As a native of central Idaho and water master for the Lemhi Basin for 20 years, Rick Sager has seen the Lemhi River through some of its best—and toughest—times.
Once, the river ran wild for 81 miles through this lush valley, fed by creeks and streams and home to plentiful salmon and trout runs. As a boy, it was a bad day when Sager didn’t bring home a gunnysack full of fish. During the 1960s, biologists surveying the Lemhi counted more than 3,000 redds, the spawning nests made by salmon.
But the irrigation systems that made the valley so fertile drew off more and more water. Migrating salmon were stopped by gravel mounds and other barriers used as irrigation diversions. Fish were ensnared in wire screens meant to keep them out of irrigated fields. In the early 1990s, the Lower Lemhi once went dry for 102 days. By the mid-1990s, biologists counted less than a dozen redds in the river.
The community that claimed the salmon as its icon knew it had to do something. Grassroots partnerships between landowners, agencies and organizations took root. Locals sought solutions that would restore healthy salmon and steelhead runs without causing hardship to ranchers who depended on the Lemhi to irrigate their hay fields and grazing lands.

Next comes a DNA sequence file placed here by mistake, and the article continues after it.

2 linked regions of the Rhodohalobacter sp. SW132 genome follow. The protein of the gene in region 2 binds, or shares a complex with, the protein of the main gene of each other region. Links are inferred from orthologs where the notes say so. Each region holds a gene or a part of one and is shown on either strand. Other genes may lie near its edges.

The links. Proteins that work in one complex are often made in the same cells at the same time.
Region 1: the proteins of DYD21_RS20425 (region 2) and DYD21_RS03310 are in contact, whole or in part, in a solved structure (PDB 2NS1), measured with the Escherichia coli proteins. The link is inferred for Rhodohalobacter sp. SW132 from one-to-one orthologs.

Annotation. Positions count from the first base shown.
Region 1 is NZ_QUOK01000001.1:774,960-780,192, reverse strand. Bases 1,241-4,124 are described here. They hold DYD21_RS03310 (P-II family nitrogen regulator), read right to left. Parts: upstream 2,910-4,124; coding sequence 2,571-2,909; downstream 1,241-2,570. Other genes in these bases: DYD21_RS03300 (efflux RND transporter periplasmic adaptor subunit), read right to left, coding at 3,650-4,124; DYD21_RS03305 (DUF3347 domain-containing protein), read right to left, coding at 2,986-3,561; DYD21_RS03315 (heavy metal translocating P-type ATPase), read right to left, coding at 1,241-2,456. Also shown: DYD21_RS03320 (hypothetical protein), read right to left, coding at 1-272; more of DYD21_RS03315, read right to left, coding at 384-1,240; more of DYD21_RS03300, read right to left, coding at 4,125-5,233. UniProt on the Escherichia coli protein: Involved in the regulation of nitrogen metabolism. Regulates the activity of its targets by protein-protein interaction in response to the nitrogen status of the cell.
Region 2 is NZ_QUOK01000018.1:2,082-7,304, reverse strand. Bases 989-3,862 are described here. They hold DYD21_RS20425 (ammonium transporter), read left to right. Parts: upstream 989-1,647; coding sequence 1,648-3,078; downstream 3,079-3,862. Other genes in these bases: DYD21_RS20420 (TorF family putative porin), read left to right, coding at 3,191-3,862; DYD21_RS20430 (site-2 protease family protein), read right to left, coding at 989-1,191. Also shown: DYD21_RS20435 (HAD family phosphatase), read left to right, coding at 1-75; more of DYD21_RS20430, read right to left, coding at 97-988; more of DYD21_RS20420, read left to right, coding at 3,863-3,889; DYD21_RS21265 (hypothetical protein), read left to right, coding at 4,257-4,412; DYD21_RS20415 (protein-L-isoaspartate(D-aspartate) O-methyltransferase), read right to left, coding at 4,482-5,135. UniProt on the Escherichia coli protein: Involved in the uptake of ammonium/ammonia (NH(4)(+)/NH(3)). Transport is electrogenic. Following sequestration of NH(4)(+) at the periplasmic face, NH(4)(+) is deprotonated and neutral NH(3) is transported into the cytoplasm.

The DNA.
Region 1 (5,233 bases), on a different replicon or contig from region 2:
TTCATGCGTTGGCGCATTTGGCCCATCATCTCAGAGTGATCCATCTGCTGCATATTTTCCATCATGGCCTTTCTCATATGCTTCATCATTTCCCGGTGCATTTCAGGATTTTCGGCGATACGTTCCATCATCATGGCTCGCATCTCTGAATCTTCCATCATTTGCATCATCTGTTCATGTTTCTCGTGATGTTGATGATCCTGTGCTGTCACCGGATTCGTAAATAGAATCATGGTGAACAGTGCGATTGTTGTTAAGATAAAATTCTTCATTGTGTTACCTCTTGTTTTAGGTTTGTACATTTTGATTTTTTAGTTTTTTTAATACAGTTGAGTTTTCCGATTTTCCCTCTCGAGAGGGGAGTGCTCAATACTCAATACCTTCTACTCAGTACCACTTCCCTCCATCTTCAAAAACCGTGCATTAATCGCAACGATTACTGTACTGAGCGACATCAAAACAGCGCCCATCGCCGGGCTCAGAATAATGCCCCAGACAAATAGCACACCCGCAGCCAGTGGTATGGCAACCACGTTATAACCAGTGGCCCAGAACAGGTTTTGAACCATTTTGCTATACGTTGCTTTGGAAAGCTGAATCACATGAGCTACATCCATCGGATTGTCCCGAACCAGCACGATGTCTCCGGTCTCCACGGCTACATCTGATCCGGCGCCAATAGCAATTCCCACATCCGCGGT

Today, the Upper Salmon Basin Watershed Program is in its second decade. “The program is collaborative. All the agencies work together. I think that’s the secret of the deal,” says Bob Loucks, who has been affiliated with the Program since its early years.
“Everything we’ve done has been a benefit to the fish.”
Efforts to restore habitat and flow have evolved in complexity. In 2001, the U.S. Bureau of Reclamation, a partner in the USBWP, sought landowners who would dry up ground and lease water rights to boost flows in the Lemhi. More recently, the Idaho Water Resource Board negotiated minimum flow agreements that allowed landowners to use their water when it was not needed instream.
Thirteen landowners participated, resulting in 35 cubic feet per second of cold, clean water—more than 2.2 million gallons daily. Many of them opted to make the agreements permanent beginning in 2009. USBWP’s efforts have paid off for everyone. “They’ve done a good job of keeping the flows instream,” says JoAnn Wolters, who owns property along the Lower Lemhi. “So rather than make it a yearly, scratch-your-head decision, we decided to just go for it.” In exchange, landowners have additional resources to invest in other projects.
Sager says the collaboration has been good for the Lemhi. “Everything we’ve done,” he says, “has been a benefit to the fish.”